She was 14 in the photos below. She looks her age in the left but on the right one you see the reason why men pursued her throughout her life.
She was brilliant. In her middle age she worked as a supervisor in quality control at an international durable medical goods company. Heart stents was just one of the products she oversaw in quality control. Her brains and attention to detail saved many lives. She was a liaison among the floor workers, the scientists, the lawyers and the business wonks, moving easily among them. All other staff who worked at her level had a masters or doctorates.
She never graduated high school.
She was the loving center of every community she lived in. Wherever we lived neighbors turned to her; people brought her feverish babies and children with broken arms. They brought her their problems, their loves, their petty setbacks and the joys of their lives. They were drawn to her beauty and her warmth. They brought gifts, tributes for a sovereign, little things they saw and thought she’d like. They wanted to do for her as she had done for them. In the nursing home where she lived the final years she was a favorite. When the call came, I drove straight from Michigan to Denver, through storms, gales and ice to be by my mama and the nurses cried. They cried when they saw her hold me tight. It was a testament to her, that in that place, in those last days there was a stream of volunteers and staff who came, even on their day off, to spend time with her and say goodbye.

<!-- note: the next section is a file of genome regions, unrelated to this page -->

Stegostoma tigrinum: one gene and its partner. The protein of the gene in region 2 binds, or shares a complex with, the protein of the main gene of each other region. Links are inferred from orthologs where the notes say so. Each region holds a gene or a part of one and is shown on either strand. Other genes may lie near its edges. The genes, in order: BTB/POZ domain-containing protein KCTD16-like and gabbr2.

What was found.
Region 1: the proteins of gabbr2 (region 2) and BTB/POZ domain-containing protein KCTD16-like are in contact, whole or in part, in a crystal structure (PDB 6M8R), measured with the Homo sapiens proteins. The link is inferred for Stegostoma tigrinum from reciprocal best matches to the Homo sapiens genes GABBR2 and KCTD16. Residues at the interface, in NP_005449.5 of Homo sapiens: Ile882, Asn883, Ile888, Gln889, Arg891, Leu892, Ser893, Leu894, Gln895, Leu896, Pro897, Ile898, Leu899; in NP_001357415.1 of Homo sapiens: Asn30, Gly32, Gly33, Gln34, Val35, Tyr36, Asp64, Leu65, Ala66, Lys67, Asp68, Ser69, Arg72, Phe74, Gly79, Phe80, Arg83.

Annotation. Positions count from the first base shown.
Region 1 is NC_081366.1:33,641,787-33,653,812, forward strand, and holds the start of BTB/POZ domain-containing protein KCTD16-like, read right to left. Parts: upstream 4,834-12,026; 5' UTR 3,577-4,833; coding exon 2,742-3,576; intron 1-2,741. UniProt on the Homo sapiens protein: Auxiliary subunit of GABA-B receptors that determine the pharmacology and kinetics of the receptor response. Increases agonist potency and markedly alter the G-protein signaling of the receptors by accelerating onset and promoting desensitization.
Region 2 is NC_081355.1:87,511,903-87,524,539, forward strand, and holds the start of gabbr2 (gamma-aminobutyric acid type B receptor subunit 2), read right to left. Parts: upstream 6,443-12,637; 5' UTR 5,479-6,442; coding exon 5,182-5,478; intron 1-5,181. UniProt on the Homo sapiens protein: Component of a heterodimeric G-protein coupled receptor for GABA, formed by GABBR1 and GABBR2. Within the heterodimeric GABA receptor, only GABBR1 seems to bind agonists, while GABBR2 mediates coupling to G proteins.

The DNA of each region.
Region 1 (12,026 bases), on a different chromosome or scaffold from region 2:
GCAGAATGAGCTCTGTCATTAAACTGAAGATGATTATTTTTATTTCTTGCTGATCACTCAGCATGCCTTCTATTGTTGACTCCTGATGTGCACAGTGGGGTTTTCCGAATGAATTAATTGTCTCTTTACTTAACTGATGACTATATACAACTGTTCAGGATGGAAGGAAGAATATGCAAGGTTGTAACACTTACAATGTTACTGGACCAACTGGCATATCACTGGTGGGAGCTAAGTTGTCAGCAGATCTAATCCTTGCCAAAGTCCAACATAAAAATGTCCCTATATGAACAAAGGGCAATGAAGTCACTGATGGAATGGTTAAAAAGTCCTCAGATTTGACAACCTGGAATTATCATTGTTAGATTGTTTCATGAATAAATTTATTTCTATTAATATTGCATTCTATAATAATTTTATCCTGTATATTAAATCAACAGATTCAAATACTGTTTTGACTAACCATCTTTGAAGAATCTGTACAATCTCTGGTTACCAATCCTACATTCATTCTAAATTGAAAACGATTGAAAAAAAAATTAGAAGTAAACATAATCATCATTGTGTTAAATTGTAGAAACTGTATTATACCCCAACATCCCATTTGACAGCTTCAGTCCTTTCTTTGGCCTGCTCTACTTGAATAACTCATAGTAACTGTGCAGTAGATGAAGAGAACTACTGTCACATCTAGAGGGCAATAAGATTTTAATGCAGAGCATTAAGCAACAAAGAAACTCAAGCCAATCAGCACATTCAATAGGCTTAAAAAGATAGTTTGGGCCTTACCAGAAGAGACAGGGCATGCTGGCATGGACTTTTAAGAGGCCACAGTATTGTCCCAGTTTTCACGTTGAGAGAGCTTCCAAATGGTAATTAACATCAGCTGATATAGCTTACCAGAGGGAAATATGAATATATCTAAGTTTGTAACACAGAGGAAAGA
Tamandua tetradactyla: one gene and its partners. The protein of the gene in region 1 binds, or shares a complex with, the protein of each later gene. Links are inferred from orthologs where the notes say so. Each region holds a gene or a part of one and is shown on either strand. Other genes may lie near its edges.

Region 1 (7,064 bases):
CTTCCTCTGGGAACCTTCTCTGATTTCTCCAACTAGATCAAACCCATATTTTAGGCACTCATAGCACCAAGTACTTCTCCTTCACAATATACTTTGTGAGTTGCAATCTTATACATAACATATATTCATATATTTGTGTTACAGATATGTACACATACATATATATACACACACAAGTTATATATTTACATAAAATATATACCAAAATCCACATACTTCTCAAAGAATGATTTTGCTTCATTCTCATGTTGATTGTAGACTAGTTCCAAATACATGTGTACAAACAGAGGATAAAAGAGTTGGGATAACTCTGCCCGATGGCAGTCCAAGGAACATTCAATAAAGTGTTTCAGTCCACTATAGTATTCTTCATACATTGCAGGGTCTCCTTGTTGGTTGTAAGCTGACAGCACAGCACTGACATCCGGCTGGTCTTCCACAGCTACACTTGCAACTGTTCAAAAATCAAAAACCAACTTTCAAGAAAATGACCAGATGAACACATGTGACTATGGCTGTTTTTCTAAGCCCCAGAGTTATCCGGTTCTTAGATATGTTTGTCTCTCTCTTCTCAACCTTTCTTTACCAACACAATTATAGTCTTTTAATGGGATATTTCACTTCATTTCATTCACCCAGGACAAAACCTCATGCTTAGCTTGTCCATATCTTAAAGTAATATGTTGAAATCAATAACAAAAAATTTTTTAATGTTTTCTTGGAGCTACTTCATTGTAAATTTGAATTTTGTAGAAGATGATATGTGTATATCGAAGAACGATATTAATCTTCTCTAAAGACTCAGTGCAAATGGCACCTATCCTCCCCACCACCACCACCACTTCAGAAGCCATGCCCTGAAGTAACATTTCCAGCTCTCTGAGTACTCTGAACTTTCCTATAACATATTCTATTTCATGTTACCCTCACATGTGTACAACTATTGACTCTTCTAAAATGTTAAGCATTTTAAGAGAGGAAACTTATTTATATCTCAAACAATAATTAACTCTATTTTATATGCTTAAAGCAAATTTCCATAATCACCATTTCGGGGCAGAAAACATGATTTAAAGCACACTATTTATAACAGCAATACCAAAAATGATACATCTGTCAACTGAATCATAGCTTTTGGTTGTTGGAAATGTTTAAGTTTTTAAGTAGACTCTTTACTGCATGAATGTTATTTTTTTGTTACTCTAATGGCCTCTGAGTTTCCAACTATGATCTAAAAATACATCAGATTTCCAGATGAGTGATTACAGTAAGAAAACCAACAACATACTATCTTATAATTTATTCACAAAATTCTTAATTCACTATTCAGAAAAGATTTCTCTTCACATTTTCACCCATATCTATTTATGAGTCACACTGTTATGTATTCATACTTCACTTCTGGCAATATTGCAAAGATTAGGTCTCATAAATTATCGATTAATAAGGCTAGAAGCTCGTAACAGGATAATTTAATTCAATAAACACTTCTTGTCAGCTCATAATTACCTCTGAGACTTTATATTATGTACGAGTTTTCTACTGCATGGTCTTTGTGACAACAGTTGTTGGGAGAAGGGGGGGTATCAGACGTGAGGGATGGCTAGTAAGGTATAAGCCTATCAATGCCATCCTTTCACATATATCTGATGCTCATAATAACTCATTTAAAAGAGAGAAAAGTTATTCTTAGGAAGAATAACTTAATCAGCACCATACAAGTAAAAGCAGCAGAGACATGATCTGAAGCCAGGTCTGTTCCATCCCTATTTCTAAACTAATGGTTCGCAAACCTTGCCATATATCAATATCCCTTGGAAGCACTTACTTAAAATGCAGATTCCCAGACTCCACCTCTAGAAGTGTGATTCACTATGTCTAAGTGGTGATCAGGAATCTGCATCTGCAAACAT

I am grateful I was able to spend her last days and final night by her side, doing for her as she had done for me. I sang her favorite gospel tunes, I found and played music from the Carter Family to Tennessee Ernie Ford to Elvis, for her house was full of music. I even teased her for the mess she had left under her bed, soooo many candy wrappers. No mystery where I got that sweet tooth.